Plot Development – Memories, flashbacks, and linear progression

Writers use a lot of literary devices to tell their stories.  Two of the most popular are memories and flashbacks.  Although similar, they are not the same.

A memory is simply that – a character remembering something that happened.  It’s simple and can be very effective in character development.  It’s brief, provides insight, and doesn’t break up the flow of the story.  It can also be a good way to create intrigue, build suspense, and bridge subplots to the main plot.  The key point here is that it’s just a quick trip inside the character’s head.  It only becomes distracting if there are too many of them.

A flashback, on the other hand, actually takes the reader back in time to another place.  This may be a quick detour or the plot may be reset, so to speak, at that point in time and move forward from there.  Flashbacks show us something about the character, explain why he behaves the way he does, or expose something important to the development of the plot that would otherwise not be known.

The problem for many writers who use flashbacks is that they overdo it.  They put in so many flashbacks it becomes distracting.  Sometimes it’s hard to keep up if the flashbacks aren’t sequential.  If the first flashback is a year ago, and the second six months ago, and the third two years ago it’s easy for the reader to get lost.  Especially when the flashbacks involve the same characters.  In movies it’s a little less confusing because the characters may look older or younger or dress in different styles.  But it’s still hard to keep up and trying to set the scene in a novel can be cumbersome.  You could do what they do in the movies and establish the time specifically…three months ago…  That works fine in movies but not so well in novels.

A much more common use of the flashback is to begin at a point very near the climax, then reset the story to a previous point in time and move forward from there, explaining how the character came to be in such a desperate predicament.  This allows you to “hook the reader” right off the bat.  Then the story resets and moves forward in a linear progression, building tension and suspense as it leads up to the point where the novel began.  In essence, the whole story is a flashback but I prefer this technique to the quick detour because of the linear progression.  It’s easier to follow, requires fewer “establishing shots,” and allows the story to flow without too many distractions.

In a story with numerous flashbacks it’s also helpful to have a linear progression with the flashbacks.  For example, let’s say you’re writing about a serial killer.  The main plot occurs in the present, but flashbacks can be used to explain how he became a serial killer.  The first flashback might be when he was six years old and something devastating happened in his life.  Then the second is when he’s ten and he first starts showing tendencies toward violence.  The third is when he’s seventeen and he assaults a young girl who lives in the neighborhood.  Then the fourth is when he’s twenty-two and he kills for the first time.  This type of linear progression within the flashbacks explains in a logical manner what transpired to create the psyche of the killer.  In this example, the use of flashbacks is critical to the story and more effective than if we simply started when the killer was six and moved to present day.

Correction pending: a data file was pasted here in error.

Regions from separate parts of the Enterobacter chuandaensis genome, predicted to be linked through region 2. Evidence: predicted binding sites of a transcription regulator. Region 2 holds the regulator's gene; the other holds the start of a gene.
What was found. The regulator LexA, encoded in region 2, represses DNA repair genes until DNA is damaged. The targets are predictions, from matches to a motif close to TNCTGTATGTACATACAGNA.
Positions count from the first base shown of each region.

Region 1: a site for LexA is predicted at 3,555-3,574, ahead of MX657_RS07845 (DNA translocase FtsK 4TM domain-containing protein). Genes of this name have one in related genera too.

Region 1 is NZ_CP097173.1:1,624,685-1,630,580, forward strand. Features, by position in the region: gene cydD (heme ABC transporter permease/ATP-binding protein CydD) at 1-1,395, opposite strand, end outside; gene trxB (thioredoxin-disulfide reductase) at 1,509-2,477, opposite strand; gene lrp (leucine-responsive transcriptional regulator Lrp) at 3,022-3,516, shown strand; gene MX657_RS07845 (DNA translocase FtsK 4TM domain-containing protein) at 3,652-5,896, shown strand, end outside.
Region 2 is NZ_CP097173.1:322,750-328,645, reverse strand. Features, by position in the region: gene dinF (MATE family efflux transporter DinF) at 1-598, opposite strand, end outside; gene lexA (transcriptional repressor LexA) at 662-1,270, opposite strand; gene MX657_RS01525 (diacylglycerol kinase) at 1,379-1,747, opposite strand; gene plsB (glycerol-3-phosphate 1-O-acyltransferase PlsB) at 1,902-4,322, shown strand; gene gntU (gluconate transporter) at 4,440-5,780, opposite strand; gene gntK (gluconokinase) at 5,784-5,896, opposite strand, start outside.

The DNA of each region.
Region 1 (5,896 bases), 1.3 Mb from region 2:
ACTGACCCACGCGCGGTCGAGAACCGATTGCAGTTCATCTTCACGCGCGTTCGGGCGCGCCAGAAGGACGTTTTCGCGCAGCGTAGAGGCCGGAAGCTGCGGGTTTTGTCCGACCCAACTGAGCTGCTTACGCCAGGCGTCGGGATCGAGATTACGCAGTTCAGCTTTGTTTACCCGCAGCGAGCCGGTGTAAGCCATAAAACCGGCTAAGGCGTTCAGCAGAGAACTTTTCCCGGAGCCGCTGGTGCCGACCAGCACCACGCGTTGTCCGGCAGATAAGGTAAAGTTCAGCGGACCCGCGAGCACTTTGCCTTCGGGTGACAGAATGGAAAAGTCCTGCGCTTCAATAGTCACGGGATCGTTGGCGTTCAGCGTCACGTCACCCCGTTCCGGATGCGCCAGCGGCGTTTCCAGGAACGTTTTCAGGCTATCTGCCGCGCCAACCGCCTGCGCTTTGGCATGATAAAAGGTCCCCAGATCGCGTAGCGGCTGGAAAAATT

One interesting note about linear progression – it doesn’t have to be forward.  One of my favorite movies, Memento, progresses backwards.  It starts at the end and, instead of leading up to a climax, it works backward and explains how the main character got to where he was at the beginning.  It takes a few scenes before you realize what’s going on, but due to the really strange story line and a very unique flaw with the main character it works and it’s fascinating to see how everything is developed.

In summary…memories and flashbacks can be very useful tools in character and plot development.  But you should be careful to not overdo it.  Too many can disrupt the flow of the story and can be confusing.  Also consider using a linear progression, even with your flashbacks.  Life happens that way.  Time marches on, as they say.  Perhaps for that reason, it’s easier to follow a plot that has a linear progression.

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1 Comment

Filed under books, entertainment, writing

One response to “Plot Development – Memories, flashbacks, and linear progression

  1. John Smith

    Thank you for your tips and techniques on writing!

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